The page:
A graphene-driven industrial revolution is forthcoming, according to the University of Exeter’s Professor Monica Craciun, and while this isn’t the first time we’ve heard this university or that enthuse over its latest research, Professor Craciun sure got our attention. That’s because Exeter’s new graphene breakthrough involves two of our favorite subjects, robots and kitchen gadgets.
A Graphene Production Module For Your Kitchen
For those of you new to the topic, we’ve called graphene the nanomaterial of the new millennium because its unique and powerful electronic properties can lead to a new era of lighter, faster, more energy-efficient gear including photovoltaic cells and electric vehicle batteries.
However, as painstakingly detailed in a recent article in Chemistry World, graphene is notoriously difficult to produce in reliable, consistent, commercial-scale quantities.
That’s where the University of Exeter comes in.
According to an announcement by Exeter earlier this week, a research team headed by the aforementioned Professor Craciun has been able to deploy high-quality graphene “grown” in a new industrial device developed by the company Moorfield Nanotechnology, which it calls a cold wall CVD (chemical vapor disposition) system.
The new CVD system is about the size of many typical kitchen gadgets such as microwave and toaster ovens, four-slice toasters, bread makers, and really fancy juicers. So, just imagine if you could produce high quality batches of graphene in your own kitchen.
Aside from saving graphene suppliers the trouble of building entire manufacturing facilities, according to Exeter, the new device can grow graphene 100 times faster than possible using conventional methods, at a fraction of the cost.
To gild the lily, Exeter claims an improvement in quality, too.
The journal Advanced Materials has all the detail about the new graphene machine. CVD is a common process for making ultrathin materials, but typically it is used as a “hot wall” system.
The hot wall system involves heating copper coils to about 1,000 degrees Centigrade in a quartz furnace for several hours, which aside from an enormous amount of energy also takes a lot of time.
It also involves copious amounts of methane, the chief component in natural gas, and based on the natural gas news this week, we’re sure Pope Francis would give it the stinkeye.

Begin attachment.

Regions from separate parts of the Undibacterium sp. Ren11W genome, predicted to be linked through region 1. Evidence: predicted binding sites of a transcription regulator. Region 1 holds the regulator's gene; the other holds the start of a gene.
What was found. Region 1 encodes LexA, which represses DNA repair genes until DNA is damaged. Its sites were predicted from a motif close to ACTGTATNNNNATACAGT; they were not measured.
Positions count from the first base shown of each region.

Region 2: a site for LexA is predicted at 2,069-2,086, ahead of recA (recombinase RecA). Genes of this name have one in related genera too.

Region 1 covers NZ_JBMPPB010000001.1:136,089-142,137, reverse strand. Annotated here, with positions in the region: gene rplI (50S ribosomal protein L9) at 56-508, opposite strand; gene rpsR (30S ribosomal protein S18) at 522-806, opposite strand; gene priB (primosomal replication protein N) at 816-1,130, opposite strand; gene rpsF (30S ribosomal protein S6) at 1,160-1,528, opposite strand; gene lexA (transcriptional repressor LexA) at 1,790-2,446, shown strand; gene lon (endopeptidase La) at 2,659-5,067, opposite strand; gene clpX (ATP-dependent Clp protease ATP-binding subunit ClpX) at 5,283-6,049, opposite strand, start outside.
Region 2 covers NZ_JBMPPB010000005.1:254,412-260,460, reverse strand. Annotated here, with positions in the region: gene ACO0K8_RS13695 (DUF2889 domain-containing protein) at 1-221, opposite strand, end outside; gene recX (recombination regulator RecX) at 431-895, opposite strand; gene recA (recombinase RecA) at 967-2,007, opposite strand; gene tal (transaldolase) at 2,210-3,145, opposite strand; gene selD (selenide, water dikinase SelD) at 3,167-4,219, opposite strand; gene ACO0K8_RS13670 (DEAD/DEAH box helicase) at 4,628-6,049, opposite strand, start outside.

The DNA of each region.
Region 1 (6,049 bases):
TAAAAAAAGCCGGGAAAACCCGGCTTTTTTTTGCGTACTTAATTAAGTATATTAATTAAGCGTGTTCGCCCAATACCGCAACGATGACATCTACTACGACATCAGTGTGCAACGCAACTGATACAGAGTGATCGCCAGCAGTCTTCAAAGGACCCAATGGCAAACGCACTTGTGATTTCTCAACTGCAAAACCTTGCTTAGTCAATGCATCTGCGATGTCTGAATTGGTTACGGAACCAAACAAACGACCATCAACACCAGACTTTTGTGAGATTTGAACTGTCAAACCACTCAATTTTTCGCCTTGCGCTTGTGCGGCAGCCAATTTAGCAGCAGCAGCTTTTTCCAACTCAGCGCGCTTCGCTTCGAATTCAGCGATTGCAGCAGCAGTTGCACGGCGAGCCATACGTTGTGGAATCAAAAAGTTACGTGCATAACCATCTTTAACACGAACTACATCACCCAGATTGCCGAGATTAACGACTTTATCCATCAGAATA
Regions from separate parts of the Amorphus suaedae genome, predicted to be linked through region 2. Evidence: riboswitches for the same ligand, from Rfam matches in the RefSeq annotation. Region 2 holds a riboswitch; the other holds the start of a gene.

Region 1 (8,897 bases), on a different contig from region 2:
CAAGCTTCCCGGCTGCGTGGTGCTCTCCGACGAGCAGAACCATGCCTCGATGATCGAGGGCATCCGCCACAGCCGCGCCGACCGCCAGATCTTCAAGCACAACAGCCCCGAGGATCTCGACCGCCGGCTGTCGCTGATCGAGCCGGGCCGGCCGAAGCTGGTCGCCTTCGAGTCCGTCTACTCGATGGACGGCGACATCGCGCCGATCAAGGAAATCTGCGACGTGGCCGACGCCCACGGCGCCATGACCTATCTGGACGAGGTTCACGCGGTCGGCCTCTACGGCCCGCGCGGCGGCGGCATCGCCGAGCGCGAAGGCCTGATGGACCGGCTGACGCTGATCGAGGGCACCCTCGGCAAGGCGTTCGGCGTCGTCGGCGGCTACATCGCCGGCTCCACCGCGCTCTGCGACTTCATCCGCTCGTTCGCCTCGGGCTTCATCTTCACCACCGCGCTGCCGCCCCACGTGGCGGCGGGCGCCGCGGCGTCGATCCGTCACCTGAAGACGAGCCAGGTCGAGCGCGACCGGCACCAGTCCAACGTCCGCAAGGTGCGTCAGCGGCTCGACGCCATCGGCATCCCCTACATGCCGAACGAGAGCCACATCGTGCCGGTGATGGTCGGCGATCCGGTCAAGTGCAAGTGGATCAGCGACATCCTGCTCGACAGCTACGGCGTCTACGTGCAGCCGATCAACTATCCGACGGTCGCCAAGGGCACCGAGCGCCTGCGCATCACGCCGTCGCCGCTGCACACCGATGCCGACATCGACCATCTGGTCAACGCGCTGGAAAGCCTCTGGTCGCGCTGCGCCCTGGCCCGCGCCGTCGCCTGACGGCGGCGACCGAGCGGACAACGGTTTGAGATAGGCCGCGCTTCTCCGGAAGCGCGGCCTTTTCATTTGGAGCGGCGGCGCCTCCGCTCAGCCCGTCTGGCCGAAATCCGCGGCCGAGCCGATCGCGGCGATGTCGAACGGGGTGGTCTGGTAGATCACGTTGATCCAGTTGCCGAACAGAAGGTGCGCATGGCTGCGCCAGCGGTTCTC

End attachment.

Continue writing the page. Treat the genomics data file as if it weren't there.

Cold wall CVD, in contrast, involves heating only the copper coils. The Exeter team explores several different cold wall methods before settling on one developed by Moorfield Nanotechnologies, called “resistively heated stage” cold-wall CVD:
This method provides a more uniform substrate heating, it reduces the chemical reactions which can take place in the gas phase at high temperature known to contaminate graphene and it allows for very fast cooling rates, which have been shown to enhance the quality of graphene grown by CVD on copper foil.
Here’s a nifty video that provides more detail:
Rise, Graphene Robots, Rise
The Exeter team used a number of different nano-analytic tools to determine the quality of the resulting graphene, and then put it to the test by using it to create a transparent, flexible touch sensor.
The new sensor could be used in flexible — as in, wearable — electronics, but the team seems more excited about the prospect of using it for “a truly-flexible electronic skin that could be used to revolutionise robots of the future.”
By robots, we’re assuming the team means what you usually think of when you think of robots, an articulated machine or perhaps a Terminator-style cyborg.
That’s a big jump up from other graphene “robots.” In 2011, for example, the University of Science and Technology of China developed a tiny actuator (sort of like a robot muscle) using a layer of graphene.
Similarly, the University of Illinois developed a humidity-sensing “robotic germ” earlier this year, by peppering a bacterial spore with quantum dots, or nanoscale specks of graphene.
On the other hand, researchers at the University of California–Berkeley are already conjuring up visions of larger robots, such as a biomimicry “soft robot” that responds to light thanks to a graphene based hydrogel.
Check out their YouTube for a ghostly-looking demonstration:
By the way, if Exeter and graphene ring a bell together, you’re probably thinking of GraphExeter, a new graphene compound invented at the University.
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